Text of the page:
Email Marketing Crowned ROI King, Beats Social -- Again

Email has once again come out on top of a Return Path survey that looks into ROI. MarketingProfs has published the charts from the global study on how marketers rate each channel, and it's good reading for email.

It very interesting to see that email and social media are the channels that are out in front as the top contenders, and not too surprising to see display and direct mail languishing behind with channels, such as search and affiliates putting in a pretty decent performance. But there is no getting away from the two leading channels -- and ultimately, email just nudges ahead at the proverbial post.

While email scores slightly better at being "excellent" or "good," with ratings of 18% and 35% compared to social's 17% and 33%, a slightly larger gap opens up when you look at "average" ROI ratings. OK -- so it's a little bit boring to look at what marketers find average, but it's email's better performance here that brings us to the main point.

A tiny 6% of marketers believe email provides very poor ROI and 11% rate it as "poor." This is 1% lower in each category than social media, giving email a victory by the slimmest of margins. Even if you want to stick to the positives only, 40% of marketers rate social as good or excellent, compared to 43% for email marketing. Either way you look at it, email wins.

The research also shows that, naturally for the channel out on top, email marketing represents better ROI than two channels that you would kind of think were guaranteed to provide results -- PPC search and social media advertising. This is as highly targeted as the Web can be for qualifying a lead, someone is searching for something, or aligning a user's social profile with an advertiser's key demographic. There's no better way of judging intent and narrowing down an audience on the Web among people you don't directly know. Yet, still, email leads the way.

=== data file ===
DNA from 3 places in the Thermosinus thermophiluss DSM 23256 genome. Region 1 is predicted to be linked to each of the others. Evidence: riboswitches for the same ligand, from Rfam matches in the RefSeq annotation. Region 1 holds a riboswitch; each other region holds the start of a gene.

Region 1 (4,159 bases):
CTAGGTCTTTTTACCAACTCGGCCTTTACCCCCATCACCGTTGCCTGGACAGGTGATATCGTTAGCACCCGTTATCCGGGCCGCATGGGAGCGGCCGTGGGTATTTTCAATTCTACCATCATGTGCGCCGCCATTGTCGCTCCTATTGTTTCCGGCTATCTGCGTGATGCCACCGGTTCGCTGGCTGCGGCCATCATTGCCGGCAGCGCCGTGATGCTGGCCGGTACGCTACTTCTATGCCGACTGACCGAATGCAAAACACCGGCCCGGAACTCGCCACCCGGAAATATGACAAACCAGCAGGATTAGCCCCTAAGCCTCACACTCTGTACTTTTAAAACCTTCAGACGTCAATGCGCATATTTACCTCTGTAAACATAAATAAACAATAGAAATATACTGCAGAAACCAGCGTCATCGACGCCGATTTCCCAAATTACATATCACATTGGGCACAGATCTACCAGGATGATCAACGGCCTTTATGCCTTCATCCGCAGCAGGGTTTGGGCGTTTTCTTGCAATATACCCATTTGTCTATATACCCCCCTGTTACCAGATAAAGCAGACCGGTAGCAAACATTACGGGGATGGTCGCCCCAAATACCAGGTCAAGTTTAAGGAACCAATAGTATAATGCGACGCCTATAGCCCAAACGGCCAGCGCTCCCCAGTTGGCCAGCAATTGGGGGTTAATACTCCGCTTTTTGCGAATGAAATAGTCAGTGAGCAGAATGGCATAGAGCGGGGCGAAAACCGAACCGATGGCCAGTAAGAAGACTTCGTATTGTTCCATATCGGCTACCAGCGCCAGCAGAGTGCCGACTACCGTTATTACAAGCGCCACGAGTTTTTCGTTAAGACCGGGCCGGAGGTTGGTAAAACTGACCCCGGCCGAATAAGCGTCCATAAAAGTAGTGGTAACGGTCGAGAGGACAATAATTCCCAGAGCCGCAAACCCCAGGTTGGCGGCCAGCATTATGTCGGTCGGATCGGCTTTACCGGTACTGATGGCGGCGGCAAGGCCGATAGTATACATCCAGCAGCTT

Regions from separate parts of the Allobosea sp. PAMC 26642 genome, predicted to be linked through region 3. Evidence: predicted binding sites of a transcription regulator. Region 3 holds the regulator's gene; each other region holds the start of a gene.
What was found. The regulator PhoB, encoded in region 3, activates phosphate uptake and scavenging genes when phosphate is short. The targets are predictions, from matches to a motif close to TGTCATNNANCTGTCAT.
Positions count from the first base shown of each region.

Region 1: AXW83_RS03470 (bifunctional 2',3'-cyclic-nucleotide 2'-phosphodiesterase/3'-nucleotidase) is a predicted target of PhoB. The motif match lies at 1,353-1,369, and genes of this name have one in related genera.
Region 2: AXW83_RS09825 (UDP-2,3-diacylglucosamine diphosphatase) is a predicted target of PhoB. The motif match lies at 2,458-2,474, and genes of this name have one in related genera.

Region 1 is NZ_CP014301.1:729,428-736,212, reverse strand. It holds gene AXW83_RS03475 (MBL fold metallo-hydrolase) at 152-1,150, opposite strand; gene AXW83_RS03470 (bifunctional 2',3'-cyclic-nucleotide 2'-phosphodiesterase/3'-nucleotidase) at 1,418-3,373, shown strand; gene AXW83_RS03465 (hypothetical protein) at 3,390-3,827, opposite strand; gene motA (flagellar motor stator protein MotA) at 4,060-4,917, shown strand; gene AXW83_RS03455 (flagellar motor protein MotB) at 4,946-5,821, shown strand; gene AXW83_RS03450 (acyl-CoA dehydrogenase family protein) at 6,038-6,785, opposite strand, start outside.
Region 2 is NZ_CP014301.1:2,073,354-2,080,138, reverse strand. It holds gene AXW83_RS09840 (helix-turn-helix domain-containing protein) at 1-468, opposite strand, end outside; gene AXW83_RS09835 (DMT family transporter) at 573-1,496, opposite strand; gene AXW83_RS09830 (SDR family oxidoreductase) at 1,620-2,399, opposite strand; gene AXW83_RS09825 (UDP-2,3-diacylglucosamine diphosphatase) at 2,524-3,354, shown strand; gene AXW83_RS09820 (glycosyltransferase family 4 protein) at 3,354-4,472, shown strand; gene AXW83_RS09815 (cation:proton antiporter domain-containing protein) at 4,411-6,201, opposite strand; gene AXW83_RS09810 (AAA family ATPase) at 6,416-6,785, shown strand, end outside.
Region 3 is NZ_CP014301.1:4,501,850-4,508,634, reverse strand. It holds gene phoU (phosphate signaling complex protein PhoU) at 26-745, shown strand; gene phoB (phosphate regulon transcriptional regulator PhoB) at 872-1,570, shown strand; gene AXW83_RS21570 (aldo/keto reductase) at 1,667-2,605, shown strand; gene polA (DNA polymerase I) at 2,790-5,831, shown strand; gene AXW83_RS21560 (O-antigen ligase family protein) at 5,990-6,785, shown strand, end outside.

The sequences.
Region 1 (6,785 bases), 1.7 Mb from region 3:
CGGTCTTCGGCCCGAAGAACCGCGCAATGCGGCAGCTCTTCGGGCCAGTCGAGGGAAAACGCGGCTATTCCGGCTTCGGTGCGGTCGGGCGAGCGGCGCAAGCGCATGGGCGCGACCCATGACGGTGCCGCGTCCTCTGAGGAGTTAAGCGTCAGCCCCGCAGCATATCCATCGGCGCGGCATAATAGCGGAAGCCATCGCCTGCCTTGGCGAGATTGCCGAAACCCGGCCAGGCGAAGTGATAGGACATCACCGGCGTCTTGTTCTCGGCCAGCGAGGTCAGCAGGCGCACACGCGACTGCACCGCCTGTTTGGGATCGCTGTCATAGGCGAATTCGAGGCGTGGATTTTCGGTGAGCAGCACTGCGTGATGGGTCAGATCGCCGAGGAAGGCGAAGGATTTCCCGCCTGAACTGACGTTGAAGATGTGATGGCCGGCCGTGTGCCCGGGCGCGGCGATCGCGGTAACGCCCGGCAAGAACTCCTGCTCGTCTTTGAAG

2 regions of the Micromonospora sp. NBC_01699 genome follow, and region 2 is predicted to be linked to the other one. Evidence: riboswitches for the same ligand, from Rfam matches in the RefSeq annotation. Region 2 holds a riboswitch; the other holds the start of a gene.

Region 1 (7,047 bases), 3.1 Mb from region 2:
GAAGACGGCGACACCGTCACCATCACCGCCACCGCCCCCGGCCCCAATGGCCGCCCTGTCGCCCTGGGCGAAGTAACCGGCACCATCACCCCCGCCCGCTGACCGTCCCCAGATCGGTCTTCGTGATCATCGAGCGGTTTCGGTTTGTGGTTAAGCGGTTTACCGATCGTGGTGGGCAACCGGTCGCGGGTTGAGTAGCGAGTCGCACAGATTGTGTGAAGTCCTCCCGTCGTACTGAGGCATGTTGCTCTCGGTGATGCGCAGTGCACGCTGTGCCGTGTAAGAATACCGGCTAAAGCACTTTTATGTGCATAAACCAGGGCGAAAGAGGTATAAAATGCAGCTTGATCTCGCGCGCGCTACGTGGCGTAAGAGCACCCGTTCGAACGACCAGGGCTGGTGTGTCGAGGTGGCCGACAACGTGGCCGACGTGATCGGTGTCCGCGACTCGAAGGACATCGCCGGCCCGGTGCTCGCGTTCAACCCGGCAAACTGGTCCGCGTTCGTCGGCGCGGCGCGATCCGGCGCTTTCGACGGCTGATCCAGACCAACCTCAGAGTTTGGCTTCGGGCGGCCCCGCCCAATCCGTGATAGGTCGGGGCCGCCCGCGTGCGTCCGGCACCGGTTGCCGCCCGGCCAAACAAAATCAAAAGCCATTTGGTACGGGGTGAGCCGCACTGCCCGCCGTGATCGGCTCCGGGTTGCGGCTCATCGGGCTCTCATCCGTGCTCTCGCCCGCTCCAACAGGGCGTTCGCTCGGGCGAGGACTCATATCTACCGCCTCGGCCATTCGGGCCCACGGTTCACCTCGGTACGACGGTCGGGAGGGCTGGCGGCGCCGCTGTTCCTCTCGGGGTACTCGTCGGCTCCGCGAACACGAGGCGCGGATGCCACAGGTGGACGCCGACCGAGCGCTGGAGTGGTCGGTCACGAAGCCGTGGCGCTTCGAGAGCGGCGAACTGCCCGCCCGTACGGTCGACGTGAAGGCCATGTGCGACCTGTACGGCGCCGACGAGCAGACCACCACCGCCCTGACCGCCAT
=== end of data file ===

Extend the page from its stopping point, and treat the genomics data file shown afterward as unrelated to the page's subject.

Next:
The research does not touch on the reasons why email is staying at the top of the digital marketing game. If you were to speculate, it's likely that smart marketers are now moving into personalisation, using data analysis to segment audiences, so response rates are improved -- and crucially, they manage to avoid receiving too many unsubscribes. The other obvious point is automation, which allows brands to put apt messages in front of customers at an opportune time in the sales cycle. From saying "hello" to abandoned cart retargeting, automated email is making customers feel better served.

Put simply, the days of only ever relying on batch and blast are behind us, for savvy marketers, and the new age is accompanied by email staying top of the ROI league. It's neck and neck with social, and that's no bad thing. But tell me -- going forward, would you rather than an email list that is all yours or a follower base that is all Facebook's?

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